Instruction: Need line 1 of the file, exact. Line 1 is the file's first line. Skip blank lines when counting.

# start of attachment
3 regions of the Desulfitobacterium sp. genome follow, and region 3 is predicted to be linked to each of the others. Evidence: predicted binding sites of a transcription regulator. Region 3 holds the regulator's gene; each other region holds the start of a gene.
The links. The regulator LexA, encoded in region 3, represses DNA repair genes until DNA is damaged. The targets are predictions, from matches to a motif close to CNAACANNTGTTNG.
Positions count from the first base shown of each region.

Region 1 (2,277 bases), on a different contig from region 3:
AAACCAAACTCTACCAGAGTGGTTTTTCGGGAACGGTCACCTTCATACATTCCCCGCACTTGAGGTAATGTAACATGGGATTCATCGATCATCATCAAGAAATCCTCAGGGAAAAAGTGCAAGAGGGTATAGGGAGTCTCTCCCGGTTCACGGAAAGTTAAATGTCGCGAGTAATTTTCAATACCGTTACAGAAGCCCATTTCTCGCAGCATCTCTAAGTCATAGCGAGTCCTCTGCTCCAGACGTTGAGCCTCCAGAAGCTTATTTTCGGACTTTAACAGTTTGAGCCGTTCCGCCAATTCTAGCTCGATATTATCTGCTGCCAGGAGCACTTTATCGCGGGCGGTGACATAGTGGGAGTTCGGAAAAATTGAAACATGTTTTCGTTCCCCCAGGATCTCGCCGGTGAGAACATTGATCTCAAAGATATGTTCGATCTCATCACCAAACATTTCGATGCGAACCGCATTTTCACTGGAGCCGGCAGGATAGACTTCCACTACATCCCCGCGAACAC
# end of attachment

3 regions of the Desulfitobacterium sp. genome follow, and region 3 is predicted to be linked to each of the others. Evidence: predicted binding sites of a transcription regulator. Region 3 holds the regulator's gene; each other region holds the start of a gene.